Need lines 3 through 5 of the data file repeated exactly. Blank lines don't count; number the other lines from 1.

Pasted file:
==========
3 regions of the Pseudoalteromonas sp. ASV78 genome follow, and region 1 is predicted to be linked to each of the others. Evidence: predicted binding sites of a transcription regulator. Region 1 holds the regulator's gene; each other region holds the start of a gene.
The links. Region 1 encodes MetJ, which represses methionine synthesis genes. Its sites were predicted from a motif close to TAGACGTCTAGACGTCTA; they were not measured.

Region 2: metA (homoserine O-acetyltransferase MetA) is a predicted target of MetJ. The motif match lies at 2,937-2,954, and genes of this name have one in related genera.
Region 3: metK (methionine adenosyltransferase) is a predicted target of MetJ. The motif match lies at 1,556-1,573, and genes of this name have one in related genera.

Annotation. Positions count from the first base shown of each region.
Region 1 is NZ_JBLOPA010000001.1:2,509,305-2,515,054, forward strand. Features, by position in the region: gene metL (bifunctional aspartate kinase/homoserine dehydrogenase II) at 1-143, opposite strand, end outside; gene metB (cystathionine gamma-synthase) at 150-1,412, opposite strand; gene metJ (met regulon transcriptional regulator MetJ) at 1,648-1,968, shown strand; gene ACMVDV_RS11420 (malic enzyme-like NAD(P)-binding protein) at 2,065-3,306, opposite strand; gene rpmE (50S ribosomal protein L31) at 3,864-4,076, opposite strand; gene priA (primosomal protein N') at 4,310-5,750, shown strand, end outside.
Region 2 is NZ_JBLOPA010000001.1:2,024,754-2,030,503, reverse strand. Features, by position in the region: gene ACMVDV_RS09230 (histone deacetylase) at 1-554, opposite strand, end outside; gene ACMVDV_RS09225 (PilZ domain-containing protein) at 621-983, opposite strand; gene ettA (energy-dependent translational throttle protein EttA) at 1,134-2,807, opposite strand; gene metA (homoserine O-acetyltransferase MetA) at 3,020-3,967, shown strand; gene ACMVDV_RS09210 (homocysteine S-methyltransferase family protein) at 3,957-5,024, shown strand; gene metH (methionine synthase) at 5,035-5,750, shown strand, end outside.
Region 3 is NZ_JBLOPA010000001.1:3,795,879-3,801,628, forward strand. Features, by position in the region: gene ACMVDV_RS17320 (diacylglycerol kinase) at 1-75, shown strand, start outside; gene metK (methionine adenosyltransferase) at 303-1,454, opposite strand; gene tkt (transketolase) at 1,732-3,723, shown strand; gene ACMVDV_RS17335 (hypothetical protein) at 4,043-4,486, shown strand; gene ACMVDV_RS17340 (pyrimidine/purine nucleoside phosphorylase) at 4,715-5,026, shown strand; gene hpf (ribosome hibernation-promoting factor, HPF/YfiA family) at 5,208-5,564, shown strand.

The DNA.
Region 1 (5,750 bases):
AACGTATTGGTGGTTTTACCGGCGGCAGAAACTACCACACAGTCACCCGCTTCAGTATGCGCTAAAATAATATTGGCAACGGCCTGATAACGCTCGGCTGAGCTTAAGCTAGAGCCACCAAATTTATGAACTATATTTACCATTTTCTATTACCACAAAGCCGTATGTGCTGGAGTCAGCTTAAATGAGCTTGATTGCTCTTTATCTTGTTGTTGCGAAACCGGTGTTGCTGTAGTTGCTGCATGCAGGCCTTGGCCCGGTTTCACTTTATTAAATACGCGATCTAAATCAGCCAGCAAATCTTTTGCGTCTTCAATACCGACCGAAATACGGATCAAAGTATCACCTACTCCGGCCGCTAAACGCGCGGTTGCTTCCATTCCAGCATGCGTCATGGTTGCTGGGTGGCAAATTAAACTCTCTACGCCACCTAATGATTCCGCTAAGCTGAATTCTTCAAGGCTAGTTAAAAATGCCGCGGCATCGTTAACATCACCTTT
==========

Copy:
Region 2: metA (homoserine O-acetyltransferase MetA) is a predicted target of MetJ. The motif match lies at 2,937-2,954, and genes of this name have one in related genera.
Region 3: metK (methionine adenosyltransferase) is a predicted target of MetJ. The motif match lies at 1,556-1,573, and genes of this name have one in related genera.

Annotation. Positions count from the first base shown of each region.